Haverford students have a strong connection to music. Whether it be center stage in a musical, in rehearsal with a choir, or jamming out with friends, music culture has always found its way into our community.
Despite the challenges of the COVID-19 pandemic, the world of music has continued to listen, and more importantly, produce, moving into 2021 with passion. With such a move comes the entrance of this year’s newest and most promising artists. That includes the rising singer Olivia Rodrigo.
For many, the name may not sound familiar. The Disney+ and Disney Channel actress found success in her pursuits on the television show, Bizaardvark, and the streamed series, High School Musical: The Musical: The Series.
However, with two new singles released, you will likely recognize her singing. Her debut independent from Disney, “Drivers License,” launched with widespread fanfare in January. Dominating Amazon, Apple Music, and Spotify charts, the song quickly cruised to the top of the Billboard Hot 100 and blew up in the world of TikTok.
“Drivers License,” most notably, has been noted for its sentimental theme and presentation.
Third Former Russell Yoh said, “I instantly liked the song, which I think is because of the emotional vibe it has. I’ve also always appreciated the gradual build that the instrumental of the song has from beginning to end.”
Composed of a slow ballad with a restrained vocal, Rodrigo’s song details the feeling of heartache, using her newly earned driver’s license as a symbol for a past relationship. Her vocals, amplified through a predominantly light keyboard instrumental, have resonated with a large audience.
“Her music really speaks to people through [the] lyrics, largely due to her fantastic storytelling.”Chase Nelson ’24
“Her music really speaks to people through [the] lyrics, largely due to her fantastic storytelling,” Third Former Chase Nelson said.
This storytelling is evidenced through the narrative element that encompasses Rodrigo’s singing. Beginning with, “I got my driver’s license last week…,” she describes a story embodying her emotions. Her composition embodies its key emotion not only through its lyrics but through its rich and mixed vocals.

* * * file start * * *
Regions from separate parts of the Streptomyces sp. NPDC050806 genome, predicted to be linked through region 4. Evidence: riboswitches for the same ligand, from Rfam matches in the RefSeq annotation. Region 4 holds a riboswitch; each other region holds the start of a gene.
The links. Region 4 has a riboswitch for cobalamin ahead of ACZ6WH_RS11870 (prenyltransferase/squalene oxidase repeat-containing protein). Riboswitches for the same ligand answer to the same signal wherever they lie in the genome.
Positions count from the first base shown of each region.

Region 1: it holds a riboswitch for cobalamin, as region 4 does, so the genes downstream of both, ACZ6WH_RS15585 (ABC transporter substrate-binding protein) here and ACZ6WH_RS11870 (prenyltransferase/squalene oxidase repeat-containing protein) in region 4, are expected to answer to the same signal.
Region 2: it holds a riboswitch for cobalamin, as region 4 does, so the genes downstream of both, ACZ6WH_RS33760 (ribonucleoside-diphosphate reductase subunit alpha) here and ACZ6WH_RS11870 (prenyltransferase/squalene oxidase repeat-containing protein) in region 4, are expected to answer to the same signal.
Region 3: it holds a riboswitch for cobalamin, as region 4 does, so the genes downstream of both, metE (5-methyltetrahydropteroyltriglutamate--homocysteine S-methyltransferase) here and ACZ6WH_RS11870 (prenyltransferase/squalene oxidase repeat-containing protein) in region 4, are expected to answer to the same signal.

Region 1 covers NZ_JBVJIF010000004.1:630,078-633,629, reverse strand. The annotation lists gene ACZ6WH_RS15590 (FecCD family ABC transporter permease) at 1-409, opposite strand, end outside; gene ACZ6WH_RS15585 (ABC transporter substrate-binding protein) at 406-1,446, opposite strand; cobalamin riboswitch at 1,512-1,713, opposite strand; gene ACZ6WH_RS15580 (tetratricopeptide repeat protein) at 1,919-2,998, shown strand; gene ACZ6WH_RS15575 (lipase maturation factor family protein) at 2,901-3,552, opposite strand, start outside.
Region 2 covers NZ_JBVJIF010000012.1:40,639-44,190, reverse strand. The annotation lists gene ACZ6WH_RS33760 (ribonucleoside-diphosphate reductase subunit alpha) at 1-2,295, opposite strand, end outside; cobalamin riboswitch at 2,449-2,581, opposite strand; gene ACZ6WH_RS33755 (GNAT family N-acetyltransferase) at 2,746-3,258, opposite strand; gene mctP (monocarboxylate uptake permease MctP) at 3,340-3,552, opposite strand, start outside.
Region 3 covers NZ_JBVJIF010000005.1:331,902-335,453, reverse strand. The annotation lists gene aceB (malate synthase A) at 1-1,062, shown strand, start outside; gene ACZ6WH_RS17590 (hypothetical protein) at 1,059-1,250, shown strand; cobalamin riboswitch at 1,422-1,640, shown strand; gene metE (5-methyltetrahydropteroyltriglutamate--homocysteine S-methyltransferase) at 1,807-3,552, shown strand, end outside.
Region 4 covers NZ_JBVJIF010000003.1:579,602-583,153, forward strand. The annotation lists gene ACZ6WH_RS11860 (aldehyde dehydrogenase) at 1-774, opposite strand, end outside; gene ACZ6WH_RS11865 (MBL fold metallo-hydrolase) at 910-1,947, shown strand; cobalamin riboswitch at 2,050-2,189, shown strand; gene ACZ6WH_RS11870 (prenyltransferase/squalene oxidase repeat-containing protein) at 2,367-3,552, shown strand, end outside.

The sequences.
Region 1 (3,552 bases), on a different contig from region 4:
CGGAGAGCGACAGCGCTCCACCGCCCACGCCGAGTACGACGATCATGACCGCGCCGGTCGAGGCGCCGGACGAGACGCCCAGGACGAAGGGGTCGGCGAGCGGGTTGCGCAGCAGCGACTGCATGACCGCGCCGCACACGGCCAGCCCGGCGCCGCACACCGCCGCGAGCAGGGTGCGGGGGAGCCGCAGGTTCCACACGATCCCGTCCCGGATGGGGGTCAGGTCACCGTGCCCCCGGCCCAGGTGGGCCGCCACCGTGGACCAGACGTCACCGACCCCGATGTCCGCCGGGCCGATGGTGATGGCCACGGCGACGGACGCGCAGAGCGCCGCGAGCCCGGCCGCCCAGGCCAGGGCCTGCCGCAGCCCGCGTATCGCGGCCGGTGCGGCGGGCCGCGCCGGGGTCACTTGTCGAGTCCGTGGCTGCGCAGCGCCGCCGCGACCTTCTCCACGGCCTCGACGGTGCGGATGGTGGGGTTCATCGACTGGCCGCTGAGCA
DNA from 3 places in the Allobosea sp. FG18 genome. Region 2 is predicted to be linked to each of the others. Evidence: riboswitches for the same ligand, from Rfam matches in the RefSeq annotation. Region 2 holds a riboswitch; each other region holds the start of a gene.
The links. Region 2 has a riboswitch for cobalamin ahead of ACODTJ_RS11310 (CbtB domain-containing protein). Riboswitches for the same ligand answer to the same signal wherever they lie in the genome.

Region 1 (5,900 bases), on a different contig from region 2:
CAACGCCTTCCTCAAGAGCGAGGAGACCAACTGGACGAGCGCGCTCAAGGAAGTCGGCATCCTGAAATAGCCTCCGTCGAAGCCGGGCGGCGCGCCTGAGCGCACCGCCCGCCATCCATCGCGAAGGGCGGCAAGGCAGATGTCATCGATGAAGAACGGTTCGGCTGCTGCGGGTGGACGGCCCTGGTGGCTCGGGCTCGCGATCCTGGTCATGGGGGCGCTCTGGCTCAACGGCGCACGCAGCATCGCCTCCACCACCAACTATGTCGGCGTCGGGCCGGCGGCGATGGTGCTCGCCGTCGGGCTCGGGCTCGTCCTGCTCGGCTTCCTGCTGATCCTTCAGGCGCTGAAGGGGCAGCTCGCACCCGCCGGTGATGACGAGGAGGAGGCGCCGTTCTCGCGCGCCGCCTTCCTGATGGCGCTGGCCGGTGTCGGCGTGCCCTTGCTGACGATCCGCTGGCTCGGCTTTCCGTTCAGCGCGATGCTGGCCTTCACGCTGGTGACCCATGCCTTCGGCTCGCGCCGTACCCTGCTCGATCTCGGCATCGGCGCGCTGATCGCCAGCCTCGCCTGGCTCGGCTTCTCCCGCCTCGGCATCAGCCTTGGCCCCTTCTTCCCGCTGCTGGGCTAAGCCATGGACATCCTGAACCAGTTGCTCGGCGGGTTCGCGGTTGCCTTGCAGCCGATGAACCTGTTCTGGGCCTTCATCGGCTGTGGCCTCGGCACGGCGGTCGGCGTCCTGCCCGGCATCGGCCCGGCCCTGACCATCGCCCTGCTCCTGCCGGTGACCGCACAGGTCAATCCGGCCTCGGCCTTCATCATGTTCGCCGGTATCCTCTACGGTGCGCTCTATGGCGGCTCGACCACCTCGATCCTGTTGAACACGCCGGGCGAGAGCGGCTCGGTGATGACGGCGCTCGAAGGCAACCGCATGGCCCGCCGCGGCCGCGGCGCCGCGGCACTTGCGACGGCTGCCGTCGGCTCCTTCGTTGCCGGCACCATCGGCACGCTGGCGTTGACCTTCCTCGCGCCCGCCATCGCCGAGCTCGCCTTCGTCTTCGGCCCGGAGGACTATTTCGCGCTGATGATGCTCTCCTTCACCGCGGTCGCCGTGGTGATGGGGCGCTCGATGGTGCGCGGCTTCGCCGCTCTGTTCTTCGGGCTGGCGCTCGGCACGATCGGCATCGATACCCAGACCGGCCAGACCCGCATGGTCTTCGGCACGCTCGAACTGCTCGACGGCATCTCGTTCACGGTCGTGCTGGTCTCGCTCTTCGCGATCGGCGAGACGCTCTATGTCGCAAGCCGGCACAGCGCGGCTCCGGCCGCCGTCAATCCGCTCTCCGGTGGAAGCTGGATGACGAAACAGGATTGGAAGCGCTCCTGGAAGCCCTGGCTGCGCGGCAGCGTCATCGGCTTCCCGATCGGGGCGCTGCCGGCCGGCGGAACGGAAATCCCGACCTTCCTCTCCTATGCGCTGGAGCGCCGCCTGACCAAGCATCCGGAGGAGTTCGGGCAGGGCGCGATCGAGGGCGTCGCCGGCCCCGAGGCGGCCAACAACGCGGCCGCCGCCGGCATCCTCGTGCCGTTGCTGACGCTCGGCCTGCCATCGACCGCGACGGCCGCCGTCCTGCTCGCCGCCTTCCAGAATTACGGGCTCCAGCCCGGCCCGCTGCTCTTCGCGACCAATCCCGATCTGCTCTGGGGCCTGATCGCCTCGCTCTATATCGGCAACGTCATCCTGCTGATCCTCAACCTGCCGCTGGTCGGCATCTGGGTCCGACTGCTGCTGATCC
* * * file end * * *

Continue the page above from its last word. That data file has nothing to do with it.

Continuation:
“‘Cause you were so excited for me to finally drive up to your house./ But today I drove through the suburbs,
crying ’cause you weren’t around.”
Heartbreak is a subject rarely discussed by the traditional teenager, though that relatable quality proves important for its reception, even in spaces where such discourse is uncommon.
“Mostly Oliva Rodrigo’s music is [aimed] towards teenage problems such as heartache,” Third Former Chase Shatzman said. “However, adults can find hope and happiness within her songs as well.”
Building upon the success of her first song, Rodrigo released her second single, “Deja Vu.” Receiving a boosted public appearance, the song now joins “Drivers License” on the Billboard Hot 100 List.
Matching the lighter and emotional ambiance of her debut title, “Deja Vu,” continues her relatability through references to the television show, Glee, the California coastline, ice cream, and Billy Joel. It builds upon her past works, too, adding a loosened vocal structure and sound.
“‘Deja Vu’ was surprising to me because of how different it sounded compared to her previous song,” Yoh said. “It made me excited to see what she creates next.”
And there is more to come from the now-well-established singer. The remainder of her album, Sour, from which “Drivers License” and “Deja Vu” come, is expected to be released on May 21, 2021.
As anticipation builds for the reception of Rodrigo’s first completed debut album, many look on with excitement.
“From her new music to her older music [with Disney], fans are ready to hear a new album.”Chase Shatzman ’24
Shatzman said, “From her new music to her older music [with Disney], fans are ready to hear a new album.”
Many have added Rodrigo to their playlists, too.
“Although she doesn’t have many songs out yet, I do listen to Olivia’s music,” Yoh said.
While there is an overwhelmingly positive reception for Olivia Rodrigo’s music and the optimism for her future, some disagree with the hubbub surrounding her debut. Some suggest it lacks originality.
“I’ve heard ‘Drivers License’ a couple of times and I really don’t see why everyone loves it so much,” Third Former Jai Bonaparte said. “It’s kind of boring to me.”
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